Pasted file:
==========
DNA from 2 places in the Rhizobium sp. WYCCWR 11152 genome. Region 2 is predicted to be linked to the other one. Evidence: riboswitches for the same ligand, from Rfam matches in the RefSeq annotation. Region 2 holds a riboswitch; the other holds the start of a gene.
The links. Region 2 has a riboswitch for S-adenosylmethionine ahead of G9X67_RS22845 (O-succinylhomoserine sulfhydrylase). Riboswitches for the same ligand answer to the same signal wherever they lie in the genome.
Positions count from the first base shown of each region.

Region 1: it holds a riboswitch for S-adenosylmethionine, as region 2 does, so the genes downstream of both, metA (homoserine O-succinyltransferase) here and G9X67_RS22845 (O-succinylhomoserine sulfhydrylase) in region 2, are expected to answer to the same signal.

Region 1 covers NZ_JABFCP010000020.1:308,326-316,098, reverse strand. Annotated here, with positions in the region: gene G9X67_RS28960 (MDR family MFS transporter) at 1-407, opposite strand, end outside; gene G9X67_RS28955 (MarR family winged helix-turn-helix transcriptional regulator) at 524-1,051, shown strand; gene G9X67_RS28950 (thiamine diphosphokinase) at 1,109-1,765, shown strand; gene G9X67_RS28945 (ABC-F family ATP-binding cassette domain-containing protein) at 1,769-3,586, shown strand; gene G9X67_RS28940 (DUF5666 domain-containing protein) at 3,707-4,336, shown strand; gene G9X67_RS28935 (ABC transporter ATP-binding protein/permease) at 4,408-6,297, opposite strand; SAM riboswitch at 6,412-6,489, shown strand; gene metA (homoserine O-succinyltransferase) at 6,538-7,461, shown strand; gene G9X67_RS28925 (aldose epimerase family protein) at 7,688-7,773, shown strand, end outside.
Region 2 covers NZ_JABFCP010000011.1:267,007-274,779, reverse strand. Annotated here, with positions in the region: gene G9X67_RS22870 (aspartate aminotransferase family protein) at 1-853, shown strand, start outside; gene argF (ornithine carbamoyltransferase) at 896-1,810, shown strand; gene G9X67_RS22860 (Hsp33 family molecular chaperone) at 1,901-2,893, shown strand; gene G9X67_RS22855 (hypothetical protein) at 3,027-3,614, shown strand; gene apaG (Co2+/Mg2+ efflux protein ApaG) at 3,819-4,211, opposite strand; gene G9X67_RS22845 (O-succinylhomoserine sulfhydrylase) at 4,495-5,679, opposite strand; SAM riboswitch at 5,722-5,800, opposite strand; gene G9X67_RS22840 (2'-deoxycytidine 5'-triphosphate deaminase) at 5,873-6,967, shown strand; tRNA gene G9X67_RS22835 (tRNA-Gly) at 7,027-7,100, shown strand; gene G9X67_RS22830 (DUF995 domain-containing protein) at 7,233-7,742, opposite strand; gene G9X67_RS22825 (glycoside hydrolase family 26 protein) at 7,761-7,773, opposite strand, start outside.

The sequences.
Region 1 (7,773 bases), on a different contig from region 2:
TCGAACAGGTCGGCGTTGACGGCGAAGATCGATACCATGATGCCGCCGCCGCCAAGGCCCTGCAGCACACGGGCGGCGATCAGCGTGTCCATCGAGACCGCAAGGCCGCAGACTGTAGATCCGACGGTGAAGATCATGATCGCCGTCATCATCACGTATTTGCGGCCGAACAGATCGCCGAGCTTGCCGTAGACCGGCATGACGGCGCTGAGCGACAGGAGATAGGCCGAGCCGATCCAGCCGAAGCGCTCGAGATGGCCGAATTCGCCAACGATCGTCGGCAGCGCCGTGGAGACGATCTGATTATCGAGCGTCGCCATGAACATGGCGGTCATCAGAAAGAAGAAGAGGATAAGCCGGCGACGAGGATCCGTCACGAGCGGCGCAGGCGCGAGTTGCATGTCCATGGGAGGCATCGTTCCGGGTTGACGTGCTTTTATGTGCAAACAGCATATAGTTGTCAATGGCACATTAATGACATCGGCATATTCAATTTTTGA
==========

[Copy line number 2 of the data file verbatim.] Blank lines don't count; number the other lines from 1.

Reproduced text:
The links. Region 2 has a riboswitch for S-adenosylmethionine ahead of G9X67_RS22845 (O-succinylhomoserine sulfhydrylase). Riboswitches for the same ligand answer to the same signal wherever they lie in the genome.